Friday, 3 October 2014


1)A copper wire has a length of 160 m and a diameter of 1.00 mm. If the wire is connected to a 1.5-volt battery, how much current flows through the wire?
The current can be found from Ohm's Law, V = IR. The V is the battery voltage, so if R can be determined then the current can be calculated. The first step, then, is to find the resistance of the wire:

L is the length, 1.60 m. The resistivity can be found from the table on page 535 in the textbook.

The area is the cross-sectional area of the wire. This can be calculated using:

The resistance of the wire is then:

The current can now be found from Ohm's Law:
I = V / R = 1.5 / 3.5 = 0.428 A
2)One kW-h typically costs about 10 cents, which is really quite cheap. It does add up, though. The following equation gives the total cost of operating something electrical:
Cost = (Power rating in kW) x (number of hours it's running) x (cost per kW-h)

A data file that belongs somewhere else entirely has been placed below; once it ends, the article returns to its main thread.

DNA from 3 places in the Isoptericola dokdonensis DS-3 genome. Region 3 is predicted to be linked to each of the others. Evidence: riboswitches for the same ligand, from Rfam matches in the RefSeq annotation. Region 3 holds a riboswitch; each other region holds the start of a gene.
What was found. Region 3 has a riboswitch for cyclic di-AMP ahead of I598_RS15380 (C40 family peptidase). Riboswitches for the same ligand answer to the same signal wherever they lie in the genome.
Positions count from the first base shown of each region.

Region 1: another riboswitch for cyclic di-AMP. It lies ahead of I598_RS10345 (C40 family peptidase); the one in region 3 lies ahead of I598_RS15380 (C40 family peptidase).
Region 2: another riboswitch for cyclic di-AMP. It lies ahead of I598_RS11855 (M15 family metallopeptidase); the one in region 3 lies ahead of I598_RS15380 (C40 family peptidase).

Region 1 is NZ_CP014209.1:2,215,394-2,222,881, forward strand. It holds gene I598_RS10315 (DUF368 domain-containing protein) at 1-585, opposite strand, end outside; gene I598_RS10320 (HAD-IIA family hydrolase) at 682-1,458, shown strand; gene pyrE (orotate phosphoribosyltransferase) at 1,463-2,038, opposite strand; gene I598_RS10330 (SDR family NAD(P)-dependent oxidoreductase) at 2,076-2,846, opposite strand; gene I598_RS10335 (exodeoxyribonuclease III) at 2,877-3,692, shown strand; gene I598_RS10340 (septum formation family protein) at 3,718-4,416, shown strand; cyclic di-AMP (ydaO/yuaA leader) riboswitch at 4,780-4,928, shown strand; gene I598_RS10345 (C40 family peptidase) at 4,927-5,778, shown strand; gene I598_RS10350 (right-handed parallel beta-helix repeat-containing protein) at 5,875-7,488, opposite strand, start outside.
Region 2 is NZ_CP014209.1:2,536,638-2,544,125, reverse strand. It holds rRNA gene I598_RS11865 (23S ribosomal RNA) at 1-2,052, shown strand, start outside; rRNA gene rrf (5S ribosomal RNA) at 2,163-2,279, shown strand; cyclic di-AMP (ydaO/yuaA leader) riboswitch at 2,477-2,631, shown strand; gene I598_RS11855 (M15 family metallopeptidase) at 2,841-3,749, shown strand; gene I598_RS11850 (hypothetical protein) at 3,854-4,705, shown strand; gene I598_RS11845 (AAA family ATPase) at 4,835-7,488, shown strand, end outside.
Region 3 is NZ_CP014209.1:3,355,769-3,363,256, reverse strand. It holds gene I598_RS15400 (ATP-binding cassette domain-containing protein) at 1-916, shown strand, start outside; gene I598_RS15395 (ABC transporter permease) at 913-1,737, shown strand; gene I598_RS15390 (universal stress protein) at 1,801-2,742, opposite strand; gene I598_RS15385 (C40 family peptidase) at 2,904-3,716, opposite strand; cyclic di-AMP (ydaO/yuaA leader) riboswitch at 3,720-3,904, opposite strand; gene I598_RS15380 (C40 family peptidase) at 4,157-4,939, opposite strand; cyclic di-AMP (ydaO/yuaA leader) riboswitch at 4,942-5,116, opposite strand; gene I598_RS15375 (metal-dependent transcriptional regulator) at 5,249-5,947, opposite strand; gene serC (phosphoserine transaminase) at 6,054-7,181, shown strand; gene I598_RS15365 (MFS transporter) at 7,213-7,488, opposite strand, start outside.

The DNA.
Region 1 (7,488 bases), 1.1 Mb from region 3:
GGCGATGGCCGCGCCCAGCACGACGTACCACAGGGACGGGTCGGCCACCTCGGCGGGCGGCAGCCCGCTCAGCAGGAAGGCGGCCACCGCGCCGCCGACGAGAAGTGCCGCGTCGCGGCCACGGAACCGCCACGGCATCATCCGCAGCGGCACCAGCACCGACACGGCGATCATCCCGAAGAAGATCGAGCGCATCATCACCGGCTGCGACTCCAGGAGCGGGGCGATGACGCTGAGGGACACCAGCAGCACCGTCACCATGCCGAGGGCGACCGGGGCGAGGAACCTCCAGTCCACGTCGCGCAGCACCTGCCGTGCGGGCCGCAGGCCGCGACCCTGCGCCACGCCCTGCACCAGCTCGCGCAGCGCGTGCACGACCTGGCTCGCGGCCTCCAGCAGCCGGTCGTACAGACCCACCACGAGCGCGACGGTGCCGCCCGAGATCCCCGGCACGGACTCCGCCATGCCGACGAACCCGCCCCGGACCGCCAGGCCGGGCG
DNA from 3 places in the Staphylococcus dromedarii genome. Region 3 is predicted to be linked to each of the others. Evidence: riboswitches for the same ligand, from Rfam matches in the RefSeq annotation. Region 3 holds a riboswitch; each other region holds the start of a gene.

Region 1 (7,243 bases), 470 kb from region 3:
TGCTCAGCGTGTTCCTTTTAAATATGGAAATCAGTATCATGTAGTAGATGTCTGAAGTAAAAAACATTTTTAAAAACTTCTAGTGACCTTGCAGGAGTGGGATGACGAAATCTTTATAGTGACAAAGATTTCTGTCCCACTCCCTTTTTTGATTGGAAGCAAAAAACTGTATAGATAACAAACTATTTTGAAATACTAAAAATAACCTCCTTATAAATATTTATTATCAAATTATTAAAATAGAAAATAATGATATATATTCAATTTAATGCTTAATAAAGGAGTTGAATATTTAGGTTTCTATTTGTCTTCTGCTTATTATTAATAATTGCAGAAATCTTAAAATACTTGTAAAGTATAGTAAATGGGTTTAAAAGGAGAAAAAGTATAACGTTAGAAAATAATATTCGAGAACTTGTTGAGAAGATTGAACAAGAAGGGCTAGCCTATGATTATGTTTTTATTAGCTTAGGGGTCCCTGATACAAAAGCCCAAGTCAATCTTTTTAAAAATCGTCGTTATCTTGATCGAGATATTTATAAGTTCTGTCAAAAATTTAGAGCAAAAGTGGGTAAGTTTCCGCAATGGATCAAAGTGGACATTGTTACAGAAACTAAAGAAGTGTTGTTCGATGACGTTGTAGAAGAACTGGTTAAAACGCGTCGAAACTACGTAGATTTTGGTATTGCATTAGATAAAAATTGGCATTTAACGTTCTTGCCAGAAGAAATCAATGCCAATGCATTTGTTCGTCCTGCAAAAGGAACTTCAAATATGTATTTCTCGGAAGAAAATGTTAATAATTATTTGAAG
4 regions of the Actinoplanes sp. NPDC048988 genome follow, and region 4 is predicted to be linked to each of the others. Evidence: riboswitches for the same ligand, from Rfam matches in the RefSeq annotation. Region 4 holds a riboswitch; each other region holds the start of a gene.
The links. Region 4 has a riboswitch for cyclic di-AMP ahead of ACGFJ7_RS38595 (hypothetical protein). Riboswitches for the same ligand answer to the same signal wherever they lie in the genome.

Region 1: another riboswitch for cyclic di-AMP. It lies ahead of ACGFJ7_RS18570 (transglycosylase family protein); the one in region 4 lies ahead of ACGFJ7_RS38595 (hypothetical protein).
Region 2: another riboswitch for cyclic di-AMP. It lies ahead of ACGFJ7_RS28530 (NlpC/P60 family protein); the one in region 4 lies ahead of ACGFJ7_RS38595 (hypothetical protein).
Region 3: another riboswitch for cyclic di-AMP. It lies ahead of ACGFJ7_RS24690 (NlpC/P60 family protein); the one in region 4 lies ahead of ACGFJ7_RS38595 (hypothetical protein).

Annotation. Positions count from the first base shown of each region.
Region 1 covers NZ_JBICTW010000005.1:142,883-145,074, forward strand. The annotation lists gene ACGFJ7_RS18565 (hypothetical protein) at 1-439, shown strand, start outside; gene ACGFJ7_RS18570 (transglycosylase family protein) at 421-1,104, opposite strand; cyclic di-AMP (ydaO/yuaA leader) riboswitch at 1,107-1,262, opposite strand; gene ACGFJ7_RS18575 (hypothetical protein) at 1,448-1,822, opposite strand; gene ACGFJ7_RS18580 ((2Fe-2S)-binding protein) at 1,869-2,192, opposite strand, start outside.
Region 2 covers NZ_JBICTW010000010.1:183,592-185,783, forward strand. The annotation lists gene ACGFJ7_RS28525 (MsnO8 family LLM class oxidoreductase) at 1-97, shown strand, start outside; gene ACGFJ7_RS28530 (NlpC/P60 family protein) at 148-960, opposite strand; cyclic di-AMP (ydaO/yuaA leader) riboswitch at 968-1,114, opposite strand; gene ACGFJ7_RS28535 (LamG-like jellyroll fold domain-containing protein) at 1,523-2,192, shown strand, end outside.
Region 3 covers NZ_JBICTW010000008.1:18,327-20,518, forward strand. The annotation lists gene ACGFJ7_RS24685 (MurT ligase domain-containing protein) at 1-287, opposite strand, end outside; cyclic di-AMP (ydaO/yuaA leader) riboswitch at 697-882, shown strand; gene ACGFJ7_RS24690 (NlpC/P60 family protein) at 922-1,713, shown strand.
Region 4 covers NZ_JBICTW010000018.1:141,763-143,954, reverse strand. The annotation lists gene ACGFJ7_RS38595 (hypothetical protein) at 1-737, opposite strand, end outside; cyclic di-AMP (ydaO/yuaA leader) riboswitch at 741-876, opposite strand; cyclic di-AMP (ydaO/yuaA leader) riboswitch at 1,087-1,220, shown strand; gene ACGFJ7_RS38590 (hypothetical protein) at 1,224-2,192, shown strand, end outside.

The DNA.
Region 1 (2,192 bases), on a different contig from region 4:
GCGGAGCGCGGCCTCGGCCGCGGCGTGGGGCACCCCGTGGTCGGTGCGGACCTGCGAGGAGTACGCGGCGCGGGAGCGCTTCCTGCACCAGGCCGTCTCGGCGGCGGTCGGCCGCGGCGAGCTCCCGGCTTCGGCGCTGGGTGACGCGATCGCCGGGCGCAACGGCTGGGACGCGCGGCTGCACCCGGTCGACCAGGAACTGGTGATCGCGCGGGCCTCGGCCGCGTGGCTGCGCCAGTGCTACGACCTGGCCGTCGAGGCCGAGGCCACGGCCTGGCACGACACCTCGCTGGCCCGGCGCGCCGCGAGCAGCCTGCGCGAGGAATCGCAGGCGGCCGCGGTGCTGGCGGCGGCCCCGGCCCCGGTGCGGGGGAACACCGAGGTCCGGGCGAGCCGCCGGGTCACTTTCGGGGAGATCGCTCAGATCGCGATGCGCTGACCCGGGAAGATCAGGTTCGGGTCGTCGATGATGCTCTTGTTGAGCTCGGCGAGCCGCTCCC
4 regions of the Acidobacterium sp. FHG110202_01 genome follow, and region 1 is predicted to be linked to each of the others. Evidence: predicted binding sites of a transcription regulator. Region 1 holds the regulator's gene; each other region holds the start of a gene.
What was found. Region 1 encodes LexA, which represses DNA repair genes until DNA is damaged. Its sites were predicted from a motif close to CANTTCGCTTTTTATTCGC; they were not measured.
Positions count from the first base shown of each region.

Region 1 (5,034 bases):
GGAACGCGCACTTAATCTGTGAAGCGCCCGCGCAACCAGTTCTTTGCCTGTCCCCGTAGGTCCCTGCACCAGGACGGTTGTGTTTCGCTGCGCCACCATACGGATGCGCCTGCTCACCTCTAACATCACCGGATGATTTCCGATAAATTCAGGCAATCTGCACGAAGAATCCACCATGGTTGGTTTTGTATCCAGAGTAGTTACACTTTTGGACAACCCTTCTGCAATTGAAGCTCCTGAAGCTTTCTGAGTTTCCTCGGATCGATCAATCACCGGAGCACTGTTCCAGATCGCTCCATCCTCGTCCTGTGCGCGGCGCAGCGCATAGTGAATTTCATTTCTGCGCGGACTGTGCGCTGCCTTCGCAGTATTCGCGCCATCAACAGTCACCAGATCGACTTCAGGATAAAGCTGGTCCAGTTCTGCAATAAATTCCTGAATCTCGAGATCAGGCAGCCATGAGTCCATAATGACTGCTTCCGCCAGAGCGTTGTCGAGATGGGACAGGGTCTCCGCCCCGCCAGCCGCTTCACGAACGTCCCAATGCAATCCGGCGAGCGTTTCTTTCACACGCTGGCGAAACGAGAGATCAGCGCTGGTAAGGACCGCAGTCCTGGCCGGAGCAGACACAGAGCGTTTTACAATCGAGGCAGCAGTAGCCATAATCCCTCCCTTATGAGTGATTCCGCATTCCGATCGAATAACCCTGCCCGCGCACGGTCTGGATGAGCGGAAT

An example...if a 100 W light bulb is on for two hours each day, and energy costs $0.10 per kW-h, how much does it cost to run the bulb for a month?
Cost = 0.1 kW x 60 hours x $0.1/kW-h = $0.6, or 60 cents.
Try this at home - figure out the monthly cost of using a particular appliance you use every day. Possibilities include hair dryers, microwaves, TV's, etc. The power rating of an appliance like a TV is usually written on the back, and if it doesn't give the power it should give the current. Anything you plug into a wall socket runs at 120 V, so if you know that and the current you can figure out how much power it uses.
The cost for power that comes from a wall socket is relatively cheap. On the other hand, the cost of battery power is much higher. $100 per kW-h, a thousand times more than what it costs for AC power from the wall socket, is a typical value.